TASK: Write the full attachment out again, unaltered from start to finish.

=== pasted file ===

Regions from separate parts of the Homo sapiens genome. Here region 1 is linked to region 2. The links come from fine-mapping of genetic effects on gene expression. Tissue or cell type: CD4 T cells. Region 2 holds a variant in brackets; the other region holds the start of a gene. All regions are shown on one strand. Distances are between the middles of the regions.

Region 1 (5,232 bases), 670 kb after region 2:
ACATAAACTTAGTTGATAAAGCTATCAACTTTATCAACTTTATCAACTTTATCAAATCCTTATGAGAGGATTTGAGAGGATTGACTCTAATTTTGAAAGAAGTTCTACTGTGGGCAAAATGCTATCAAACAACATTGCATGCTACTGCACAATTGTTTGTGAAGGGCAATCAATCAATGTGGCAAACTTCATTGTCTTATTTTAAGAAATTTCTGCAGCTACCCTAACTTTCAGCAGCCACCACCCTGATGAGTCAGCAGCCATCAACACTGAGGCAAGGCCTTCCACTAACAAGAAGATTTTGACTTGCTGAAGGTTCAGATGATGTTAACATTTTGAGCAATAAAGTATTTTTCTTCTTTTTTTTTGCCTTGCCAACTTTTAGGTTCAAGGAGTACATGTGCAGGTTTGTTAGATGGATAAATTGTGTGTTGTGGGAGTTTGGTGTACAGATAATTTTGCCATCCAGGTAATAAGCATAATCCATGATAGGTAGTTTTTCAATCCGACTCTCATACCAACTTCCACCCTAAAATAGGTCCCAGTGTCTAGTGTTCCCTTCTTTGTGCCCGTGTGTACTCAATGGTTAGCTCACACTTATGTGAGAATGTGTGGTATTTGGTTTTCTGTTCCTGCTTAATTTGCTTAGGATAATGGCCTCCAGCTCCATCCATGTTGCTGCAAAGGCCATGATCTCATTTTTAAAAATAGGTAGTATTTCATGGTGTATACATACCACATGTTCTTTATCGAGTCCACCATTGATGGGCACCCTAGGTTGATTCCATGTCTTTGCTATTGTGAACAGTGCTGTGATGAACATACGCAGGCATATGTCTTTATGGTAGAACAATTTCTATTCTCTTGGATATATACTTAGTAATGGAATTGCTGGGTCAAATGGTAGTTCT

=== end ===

Regions from separate parts of the Homo sapiens genome. Here region 1 is linked to region 2. The links come from fine-mapping of genetic effects on gene expression. Tissue or cell type: CD4 T cells. Region 2 holds a variant in brackets; the other region holds the start of a gene. All regions are shown on one strand. Distances are between the middles of the regions.

Region 1 (5,232 bases), 670 kb after region 2:
ACATAAACTTAGTTGATAAAGCTATCAACTTTATCAACTTTATCAACTTTATCAAATCCTTATGAGAGGATTTGAGAGGATTGACTCTAATTTTGAAAGAAGTTCTACTGTGGGCAAAATGCTATCAAACAACATTGCATGCTACTGCACAATTGTTTGTGAAGGGCAATCAATCAATGTGGCAAACTTCATTGTCTTATTTTAAGAAATTTCTGCAGCTACCCTAACTTTCAGCAGCCACCACCCTGATGAGTCAGCAGCCATCAACACTGAGGCAAGGCCTTCCACTAACAAGAAGATTTTGACTTGCTGAAGGTTCAGATGATGTTAACATTTTGAGCAATAAAGTATTTTTCTTCTTTTTTTTTGCCTTGCCAACTTTTAGGTTCAAGGAGTACATGTGCAGGTTTGTTAGATGGATAAATTGTGTGTTGTGGGAGTTTGGTGTACAGATAATTTTGCCATCCAGGTAATAAGCATAATCCATGATAGGTAGTTTTTCAATCCGACTCTCATACCAACTTCCACCCTAAAATAGGTCCCAGTGTCTAGTGTTCCCTTCTTTGTGCCCGTGTGTACTCAATGGTTAGCTCACACTTATGTGAGAATGTGTGGTATTTGGTTTTCTGTTCCTGCTTAATTTGCTTAGGATAATGGCCTCCAGCTCCATCCATGTTGCTGCAAAGGCCATGATCTCATTTTTAAAAATAGGTAGTATTTCATGGTGTATACATACCACATGTTCTTTATCGAGTCCACCATTGATGGGCACCCTAGGTTGATTCCATGTCTTTGCTATTGTGAACAGTGCTGTGATGAACATACGCAGGCATATGTCTTTATGGTAGAACAATTTCTATTCTCTTGGATATATACTTAGTAATGGAATTGCTGGGTCAAATGGTAGTTCT